This Monday marks the first national observance of the birthday of the Rev. Martin Luther King, and as many people have discovered, it's one thing to struggle for a holiday, and another thing to celebrate and maintain it.
Probably because the nation has declared so few nationally recognized holidays recently, most Americans cannot remember the rigors and problems of institutionalizing them and may be under the illusion that creating a national observance is a snap. But it actually involves lots of details, money and coordination, and initially all of our holidays probably brought with them some difficulties.
The Martin Luther King holiday has not been without its share of problems. First of all, the commission created by Congress to oversee the national observance fell short of its economic goals. Although it set a target of $1.5 million, it collected about $400,000, an amount that includes $300,000 raised from private, mostly corporate sources.
The woeful lack of money has engendered disagreement about the cause of the problem, with reasons ranging from commission officials starting late to the general climate of federal cutbacks and business slowdowns. "We really weren't about fund-raising," said James Karantonis, director of the commission's Washington office.
The lack of grass roots appeals to the black community as a part of the overall financial strategy perturbed some blacks. According to Washington businessman Kenneth Vallis, "Most blacks would be willing to make a big sacrifice to make sure the holiday and its significance were put in correct perspective. But nobody asked us."
In addition, several black professionals have complained that they worked as unpaid volunteers, particularly during the years when singer Stevie Wonder led annual demonstrations here to get the holiday legislation passed. Now, they say, whites are getting most of the paid work connected with the holiday observances.
"Those of us who are in the public relations business were never asked to submit a bid or proposal," said Lavonia Prettyman Fairfax, who owns Pizazzz Communications here. "I'm not saying all contracts should go to black people; I think they should at least be asked to present their plan and may the best person win." Discounting that such a response may sound like sour grapes, Fairfax added: "We're not mad, we are more hurt, disappointed and betrayed."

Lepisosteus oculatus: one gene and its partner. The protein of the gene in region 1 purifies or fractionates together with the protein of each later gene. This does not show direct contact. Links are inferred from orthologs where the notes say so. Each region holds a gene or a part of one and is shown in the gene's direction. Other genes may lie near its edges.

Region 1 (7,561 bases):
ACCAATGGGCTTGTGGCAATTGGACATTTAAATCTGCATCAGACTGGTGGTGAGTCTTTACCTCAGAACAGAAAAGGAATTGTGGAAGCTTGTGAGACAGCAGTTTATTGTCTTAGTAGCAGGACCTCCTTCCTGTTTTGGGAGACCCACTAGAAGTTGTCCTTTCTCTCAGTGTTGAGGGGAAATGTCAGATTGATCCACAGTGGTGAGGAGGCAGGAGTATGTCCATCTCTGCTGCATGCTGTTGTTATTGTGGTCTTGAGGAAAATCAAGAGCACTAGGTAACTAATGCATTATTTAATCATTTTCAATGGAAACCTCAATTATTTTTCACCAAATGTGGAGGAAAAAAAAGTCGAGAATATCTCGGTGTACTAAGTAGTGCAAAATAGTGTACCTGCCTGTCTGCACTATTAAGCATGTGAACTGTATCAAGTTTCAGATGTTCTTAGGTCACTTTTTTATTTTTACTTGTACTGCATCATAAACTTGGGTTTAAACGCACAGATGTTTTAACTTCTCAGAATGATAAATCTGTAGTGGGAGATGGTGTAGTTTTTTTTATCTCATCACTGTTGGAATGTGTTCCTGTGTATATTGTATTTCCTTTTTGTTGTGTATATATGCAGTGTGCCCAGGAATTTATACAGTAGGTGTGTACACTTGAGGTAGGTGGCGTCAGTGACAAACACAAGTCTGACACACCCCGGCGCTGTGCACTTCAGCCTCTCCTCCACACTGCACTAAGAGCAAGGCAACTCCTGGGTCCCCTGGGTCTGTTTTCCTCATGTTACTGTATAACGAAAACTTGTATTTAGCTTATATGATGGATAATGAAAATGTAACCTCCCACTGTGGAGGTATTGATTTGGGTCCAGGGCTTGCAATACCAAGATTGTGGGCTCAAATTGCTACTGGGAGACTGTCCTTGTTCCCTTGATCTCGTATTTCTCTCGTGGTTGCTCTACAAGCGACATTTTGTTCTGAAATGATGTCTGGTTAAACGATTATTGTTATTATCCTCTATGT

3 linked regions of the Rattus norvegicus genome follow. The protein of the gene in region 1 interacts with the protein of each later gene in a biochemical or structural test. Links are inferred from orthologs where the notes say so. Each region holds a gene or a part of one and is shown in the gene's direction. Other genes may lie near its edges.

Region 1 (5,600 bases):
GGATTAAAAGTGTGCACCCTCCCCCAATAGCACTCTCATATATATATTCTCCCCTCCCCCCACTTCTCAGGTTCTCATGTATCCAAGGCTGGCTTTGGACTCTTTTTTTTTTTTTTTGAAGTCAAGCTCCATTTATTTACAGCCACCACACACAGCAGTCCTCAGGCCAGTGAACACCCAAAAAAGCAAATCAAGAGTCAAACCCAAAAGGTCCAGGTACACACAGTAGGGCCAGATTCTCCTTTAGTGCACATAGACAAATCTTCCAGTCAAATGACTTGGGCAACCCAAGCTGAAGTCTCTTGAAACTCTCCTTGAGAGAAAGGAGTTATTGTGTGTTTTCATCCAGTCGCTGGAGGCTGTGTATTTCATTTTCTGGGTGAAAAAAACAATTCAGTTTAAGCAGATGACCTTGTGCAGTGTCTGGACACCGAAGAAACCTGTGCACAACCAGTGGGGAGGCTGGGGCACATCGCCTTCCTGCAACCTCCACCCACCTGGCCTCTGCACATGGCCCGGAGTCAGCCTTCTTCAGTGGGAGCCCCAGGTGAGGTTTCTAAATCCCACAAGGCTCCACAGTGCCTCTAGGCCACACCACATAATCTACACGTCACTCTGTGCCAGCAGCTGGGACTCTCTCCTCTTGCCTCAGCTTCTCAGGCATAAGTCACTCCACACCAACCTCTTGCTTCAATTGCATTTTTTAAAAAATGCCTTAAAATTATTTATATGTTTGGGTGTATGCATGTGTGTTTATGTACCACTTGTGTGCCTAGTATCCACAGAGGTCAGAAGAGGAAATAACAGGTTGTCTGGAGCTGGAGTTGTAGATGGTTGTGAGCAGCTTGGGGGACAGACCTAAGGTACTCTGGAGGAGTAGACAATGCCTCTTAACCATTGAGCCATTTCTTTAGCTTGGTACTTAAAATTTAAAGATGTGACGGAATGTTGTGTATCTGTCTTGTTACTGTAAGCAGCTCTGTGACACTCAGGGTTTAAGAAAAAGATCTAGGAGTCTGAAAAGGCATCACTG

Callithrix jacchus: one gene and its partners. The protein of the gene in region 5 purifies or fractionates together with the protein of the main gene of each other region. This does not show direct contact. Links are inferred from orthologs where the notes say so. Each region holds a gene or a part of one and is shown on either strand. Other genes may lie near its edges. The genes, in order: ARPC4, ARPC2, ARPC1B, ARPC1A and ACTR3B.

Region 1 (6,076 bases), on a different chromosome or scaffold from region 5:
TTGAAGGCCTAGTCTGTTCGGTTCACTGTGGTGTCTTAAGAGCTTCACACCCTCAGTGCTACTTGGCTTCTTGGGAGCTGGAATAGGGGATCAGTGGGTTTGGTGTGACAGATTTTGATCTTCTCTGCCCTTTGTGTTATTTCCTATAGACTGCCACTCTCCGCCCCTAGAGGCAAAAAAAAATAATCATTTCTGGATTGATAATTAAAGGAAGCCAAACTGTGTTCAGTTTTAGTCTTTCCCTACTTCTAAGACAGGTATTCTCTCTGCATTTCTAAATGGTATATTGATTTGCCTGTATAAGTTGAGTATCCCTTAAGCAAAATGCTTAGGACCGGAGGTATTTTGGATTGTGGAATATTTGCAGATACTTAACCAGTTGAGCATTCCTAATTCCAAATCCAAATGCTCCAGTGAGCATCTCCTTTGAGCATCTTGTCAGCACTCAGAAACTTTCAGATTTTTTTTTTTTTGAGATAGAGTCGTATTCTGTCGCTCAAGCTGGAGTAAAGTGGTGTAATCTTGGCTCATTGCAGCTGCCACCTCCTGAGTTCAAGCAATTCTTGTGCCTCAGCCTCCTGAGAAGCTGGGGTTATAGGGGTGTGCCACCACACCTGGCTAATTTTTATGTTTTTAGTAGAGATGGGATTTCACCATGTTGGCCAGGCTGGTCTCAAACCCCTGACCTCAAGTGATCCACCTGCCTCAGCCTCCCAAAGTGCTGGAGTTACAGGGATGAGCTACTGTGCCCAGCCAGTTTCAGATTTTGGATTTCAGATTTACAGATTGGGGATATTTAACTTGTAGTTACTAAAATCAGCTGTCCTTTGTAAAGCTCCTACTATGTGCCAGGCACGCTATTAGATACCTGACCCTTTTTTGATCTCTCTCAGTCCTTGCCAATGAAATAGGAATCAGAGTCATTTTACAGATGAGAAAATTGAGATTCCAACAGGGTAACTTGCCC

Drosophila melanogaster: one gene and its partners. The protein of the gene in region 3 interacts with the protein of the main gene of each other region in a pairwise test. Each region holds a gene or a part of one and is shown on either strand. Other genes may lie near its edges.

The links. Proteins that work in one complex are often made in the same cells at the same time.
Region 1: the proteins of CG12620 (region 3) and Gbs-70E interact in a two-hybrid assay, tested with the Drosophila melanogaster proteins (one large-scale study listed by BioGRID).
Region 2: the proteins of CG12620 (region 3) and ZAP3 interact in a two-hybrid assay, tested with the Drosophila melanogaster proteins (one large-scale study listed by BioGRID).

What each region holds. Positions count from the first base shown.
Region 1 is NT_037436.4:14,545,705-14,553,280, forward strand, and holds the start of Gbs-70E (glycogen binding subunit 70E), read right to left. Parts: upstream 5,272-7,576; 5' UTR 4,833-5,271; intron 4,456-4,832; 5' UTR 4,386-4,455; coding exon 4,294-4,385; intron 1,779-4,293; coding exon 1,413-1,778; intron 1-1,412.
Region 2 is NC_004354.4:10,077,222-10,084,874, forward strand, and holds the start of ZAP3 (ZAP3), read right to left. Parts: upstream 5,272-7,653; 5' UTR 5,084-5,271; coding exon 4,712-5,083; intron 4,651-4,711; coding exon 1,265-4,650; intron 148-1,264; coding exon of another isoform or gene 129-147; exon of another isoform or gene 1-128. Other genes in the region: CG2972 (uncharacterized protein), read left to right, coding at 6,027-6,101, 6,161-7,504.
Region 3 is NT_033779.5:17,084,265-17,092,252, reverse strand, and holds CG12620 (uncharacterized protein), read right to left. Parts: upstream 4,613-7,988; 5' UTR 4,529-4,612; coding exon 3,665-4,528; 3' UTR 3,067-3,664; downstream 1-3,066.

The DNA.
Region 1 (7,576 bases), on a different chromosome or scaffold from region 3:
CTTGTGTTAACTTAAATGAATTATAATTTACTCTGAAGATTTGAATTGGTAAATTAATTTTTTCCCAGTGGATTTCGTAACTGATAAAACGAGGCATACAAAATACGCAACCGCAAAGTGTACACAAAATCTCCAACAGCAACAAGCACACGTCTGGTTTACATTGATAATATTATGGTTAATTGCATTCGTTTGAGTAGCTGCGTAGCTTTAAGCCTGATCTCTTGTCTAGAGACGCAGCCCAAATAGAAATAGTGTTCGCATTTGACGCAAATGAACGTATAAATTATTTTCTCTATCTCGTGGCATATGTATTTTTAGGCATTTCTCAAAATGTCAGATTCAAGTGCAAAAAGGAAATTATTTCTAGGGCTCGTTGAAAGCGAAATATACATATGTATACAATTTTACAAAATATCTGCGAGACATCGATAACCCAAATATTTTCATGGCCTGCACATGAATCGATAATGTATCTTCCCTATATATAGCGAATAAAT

Money was also the issue for critics who complained that Monday night's star-sprinkled gala at the Kennedy Center, put on by Stevie Wonder, will be a glitzy rich folks' affair because too few $35 tickets were allocated. Ticket prices are set for $750, $400, $100, and $35. "The concert will exclude the masses of black folks whom King worked for and who marched in the cold to help get the bill passed," said a person who has worked with the commission.
Donna Brazille, a consultant to the Stevie Wonder organization, said from 400 to 500 seats among the Opera House's 2,300 have been underwritten by several corporations for selected young people, senior citizens, march staffers and volunteers who worked in earlier marches.
Despite these minor controversies, the King holiday in the District promises to be celebrated with great aplomb. About 60 separate events, most of them free and open to the public, will have been held by the time the ambitious, 10-day King celebration ends next Monday. Mayor Marion Barry, national special events co-chairman for the Federal Holiday Commission, is hosting the nation's major diplomatic reception today, underwritten by a $25,000 contribution from Pepsico.
It's appropriate that the District have an enthusiastic celebration that reflects the special place it has in its heart for Martin Luther King. It was in Washington that King made his famous "I Have a Dream" speech in 1963. In 1965, he led a march for District home rule, setting in motion the machinery that eventually helped lead to a new phase of political independence for the city. Three years later, on March 31, 1968 -- four days before his death in Memphis -- he announced in a speech at the Washington Cathedral his intention to lead a poor people's march that would be focused on economic justice.
"We owe a great deal to the life and legacy of King," said Clifton Smith, secretary of the District and chairman of the city's King Holiday Commission. "This holiday is a major feat and tribute to a superpatriot, who we think is America's greatest hero."
Despite the wrinkles in this first celebration, which next year should be all ironed out, the excitement, participation and anticipation are high. And perhaps in 20 years, no one will remember the difficulties in establishing the King holiday, but instead will remember that once a man walked among us who was a living symbol that all people truly are created equal.